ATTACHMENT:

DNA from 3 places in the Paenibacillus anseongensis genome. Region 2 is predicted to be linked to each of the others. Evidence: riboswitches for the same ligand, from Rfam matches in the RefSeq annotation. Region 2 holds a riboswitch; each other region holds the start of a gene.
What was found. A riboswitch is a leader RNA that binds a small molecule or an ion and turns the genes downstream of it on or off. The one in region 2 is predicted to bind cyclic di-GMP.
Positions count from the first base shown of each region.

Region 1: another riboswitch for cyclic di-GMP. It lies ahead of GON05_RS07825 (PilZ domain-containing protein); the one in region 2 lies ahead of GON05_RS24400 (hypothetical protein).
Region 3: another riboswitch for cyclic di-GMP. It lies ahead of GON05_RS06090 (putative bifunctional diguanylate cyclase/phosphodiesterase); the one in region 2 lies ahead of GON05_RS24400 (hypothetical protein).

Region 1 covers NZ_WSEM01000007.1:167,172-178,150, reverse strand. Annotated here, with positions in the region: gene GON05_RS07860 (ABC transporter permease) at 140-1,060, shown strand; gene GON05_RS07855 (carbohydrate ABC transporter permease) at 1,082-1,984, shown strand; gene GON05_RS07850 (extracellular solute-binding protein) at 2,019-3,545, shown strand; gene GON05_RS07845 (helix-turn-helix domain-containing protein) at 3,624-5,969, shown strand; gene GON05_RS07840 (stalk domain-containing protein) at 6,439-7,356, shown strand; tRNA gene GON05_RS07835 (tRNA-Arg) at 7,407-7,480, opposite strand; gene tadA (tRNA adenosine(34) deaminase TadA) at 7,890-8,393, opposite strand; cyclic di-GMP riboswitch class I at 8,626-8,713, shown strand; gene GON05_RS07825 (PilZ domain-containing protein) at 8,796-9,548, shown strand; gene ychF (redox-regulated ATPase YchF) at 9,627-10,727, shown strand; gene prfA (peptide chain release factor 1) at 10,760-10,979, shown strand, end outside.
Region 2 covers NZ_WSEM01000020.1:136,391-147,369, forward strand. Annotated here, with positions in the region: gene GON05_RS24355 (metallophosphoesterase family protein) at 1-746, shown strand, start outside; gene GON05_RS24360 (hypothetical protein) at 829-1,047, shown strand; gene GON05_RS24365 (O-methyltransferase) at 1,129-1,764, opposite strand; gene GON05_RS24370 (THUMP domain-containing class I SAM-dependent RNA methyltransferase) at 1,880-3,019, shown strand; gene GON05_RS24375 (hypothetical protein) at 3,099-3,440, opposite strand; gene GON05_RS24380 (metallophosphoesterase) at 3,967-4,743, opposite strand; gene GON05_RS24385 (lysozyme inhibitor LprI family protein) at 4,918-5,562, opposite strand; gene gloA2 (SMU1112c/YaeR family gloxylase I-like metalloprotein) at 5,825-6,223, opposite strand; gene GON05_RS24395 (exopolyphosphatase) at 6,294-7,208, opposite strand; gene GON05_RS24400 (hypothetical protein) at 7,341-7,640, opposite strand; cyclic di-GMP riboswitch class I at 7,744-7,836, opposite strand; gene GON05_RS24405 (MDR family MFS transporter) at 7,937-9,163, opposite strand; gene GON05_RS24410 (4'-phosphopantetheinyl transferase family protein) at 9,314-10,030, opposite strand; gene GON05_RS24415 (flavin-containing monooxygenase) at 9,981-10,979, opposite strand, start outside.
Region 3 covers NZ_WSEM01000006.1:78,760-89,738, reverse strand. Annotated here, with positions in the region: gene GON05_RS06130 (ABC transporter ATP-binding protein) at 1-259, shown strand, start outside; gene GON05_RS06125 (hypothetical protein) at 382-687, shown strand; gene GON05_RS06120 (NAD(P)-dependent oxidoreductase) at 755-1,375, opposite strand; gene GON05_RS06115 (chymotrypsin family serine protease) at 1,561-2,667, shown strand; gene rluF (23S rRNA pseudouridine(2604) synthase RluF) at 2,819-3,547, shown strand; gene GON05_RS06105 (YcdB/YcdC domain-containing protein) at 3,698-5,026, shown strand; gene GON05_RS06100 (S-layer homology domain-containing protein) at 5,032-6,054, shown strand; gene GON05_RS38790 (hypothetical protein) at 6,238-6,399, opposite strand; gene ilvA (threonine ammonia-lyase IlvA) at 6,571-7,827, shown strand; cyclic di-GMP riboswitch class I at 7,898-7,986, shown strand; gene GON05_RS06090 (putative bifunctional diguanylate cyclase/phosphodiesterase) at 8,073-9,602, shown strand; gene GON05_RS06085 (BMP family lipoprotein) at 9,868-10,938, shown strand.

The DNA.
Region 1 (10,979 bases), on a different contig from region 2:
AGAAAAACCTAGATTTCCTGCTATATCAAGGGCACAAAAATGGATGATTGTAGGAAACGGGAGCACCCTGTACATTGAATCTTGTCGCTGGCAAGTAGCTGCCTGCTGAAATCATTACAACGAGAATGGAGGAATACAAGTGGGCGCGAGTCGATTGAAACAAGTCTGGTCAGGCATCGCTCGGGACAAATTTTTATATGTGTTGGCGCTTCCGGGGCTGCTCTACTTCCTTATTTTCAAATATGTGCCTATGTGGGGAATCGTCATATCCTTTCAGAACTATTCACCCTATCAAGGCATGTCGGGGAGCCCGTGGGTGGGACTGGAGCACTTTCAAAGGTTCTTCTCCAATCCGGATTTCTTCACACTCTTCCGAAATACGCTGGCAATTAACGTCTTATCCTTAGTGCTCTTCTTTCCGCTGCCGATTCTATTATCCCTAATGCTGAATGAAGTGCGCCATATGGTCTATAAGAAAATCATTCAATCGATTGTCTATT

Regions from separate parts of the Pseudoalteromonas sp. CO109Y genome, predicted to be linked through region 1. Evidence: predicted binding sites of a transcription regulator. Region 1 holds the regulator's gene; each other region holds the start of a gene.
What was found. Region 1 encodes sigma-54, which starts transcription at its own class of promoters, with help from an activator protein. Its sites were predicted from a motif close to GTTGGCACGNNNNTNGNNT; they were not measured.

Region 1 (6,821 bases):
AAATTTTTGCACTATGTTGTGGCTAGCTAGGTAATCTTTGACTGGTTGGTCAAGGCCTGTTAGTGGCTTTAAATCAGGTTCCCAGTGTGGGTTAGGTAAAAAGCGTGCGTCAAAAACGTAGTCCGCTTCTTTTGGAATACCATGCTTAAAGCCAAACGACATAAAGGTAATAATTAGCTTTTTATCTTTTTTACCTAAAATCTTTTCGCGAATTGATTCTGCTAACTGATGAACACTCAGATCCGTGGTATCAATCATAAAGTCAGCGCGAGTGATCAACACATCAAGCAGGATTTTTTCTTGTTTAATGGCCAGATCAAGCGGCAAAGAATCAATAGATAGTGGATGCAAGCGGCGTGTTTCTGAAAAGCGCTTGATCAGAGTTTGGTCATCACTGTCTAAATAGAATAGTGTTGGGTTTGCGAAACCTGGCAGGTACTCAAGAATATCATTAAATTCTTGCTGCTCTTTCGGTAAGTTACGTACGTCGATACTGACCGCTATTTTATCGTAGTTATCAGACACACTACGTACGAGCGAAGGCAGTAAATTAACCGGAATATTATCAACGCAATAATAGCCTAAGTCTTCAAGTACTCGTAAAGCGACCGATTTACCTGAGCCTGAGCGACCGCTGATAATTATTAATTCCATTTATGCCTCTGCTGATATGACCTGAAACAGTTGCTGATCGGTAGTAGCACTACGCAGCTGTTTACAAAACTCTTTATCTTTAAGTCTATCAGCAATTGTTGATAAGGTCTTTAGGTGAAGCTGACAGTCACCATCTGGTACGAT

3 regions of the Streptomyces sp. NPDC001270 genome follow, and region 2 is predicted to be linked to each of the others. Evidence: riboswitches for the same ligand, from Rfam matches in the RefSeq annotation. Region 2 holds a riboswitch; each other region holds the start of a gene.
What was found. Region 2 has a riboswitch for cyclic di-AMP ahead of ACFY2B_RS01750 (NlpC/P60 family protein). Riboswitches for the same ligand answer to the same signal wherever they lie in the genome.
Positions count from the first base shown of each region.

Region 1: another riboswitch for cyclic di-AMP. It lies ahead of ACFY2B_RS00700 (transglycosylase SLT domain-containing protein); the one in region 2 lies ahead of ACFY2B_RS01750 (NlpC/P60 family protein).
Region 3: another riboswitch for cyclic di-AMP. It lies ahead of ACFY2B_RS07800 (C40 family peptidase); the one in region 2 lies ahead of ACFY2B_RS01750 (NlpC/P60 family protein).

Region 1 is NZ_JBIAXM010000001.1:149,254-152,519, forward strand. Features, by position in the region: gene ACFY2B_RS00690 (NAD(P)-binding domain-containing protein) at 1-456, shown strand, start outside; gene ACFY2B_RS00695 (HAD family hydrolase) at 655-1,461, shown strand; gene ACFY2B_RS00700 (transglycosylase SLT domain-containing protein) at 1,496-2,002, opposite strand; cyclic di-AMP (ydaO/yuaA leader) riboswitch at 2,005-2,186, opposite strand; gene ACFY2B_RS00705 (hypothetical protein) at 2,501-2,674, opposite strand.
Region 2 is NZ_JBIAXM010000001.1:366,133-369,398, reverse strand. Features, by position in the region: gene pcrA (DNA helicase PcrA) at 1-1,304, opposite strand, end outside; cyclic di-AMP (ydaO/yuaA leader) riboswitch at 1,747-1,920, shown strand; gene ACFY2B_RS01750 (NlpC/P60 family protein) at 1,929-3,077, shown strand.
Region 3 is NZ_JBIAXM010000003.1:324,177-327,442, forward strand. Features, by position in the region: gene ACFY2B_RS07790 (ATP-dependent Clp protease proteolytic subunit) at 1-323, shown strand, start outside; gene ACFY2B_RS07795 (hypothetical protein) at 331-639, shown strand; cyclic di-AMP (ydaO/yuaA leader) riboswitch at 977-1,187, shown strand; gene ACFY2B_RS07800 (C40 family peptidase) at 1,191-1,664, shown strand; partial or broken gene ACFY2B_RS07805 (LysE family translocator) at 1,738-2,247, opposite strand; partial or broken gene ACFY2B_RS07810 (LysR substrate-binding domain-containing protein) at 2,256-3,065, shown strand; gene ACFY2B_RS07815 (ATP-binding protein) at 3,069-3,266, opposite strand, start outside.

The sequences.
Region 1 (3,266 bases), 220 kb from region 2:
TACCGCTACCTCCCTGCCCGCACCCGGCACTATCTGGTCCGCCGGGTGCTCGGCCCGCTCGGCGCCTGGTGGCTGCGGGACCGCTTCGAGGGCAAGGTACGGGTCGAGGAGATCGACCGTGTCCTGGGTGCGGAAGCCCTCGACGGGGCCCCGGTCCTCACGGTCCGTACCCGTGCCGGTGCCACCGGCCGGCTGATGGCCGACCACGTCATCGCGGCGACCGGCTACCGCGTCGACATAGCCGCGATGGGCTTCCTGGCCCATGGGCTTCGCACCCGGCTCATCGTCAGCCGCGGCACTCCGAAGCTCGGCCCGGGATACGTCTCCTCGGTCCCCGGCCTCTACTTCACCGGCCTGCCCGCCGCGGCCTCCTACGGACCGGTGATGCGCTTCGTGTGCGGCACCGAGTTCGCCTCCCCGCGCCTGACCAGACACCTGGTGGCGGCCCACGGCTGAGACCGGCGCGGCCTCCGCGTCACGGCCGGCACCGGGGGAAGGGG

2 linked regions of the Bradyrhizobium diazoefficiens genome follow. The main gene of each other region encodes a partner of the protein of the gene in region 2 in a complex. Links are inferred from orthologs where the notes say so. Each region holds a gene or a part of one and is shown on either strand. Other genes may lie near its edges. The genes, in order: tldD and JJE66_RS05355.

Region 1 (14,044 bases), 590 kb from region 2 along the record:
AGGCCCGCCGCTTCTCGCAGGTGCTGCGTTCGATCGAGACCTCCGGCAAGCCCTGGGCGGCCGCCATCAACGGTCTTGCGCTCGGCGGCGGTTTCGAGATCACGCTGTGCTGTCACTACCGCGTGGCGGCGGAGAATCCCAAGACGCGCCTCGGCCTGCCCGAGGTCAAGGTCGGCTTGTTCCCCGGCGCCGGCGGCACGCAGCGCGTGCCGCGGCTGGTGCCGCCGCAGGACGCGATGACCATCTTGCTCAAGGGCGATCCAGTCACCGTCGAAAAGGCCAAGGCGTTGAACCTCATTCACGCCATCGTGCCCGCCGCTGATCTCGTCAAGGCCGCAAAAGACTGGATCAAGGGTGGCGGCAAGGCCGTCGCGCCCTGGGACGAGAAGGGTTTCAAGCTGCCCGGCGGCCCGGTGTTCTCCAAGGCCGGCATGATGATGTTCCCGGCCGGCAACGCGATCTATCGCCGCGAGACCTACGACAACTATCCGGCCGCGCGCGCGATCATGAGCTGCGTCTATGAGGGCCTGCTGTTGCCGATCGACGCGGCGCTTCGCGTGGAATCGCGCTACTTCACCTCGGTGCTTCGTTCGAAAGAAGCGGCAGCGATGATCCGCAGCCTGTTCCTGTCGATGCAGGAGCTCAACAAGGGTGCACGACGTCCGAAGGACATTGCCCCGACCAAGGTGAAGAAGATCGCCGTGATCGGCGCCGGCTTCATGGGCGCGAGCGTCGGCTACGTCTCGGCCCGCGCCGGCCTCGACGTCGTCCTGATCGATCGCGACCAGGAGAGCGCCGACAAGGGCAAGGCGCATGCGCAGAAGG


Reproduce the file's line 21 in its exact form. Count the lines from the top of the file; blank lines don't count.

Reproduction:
Region 1 is NZ_JBIAXM010000001.1:149,254-152,519, forward strand. Features, by position in the region: gene ACFY2B_RS00690 (NAD(P)-binding domain-containing protein) at 1-456, shown strand, start outside; gene ACFY2B_RS00695 (HAD family hydrolase) at 655-1,461, shown strand; gene ACFY2B_RS00700 (transglycosylase SLT domain-containing protein) at 1,496-2,002, opposite strand; cyclic di-AMP (ydaO/yuaA leader) riboswitch at 2,005-2,186, opposite strand; gene ACFY2B_RS00705 (hypothetical protein) at 2,501-2,674, opposite strand.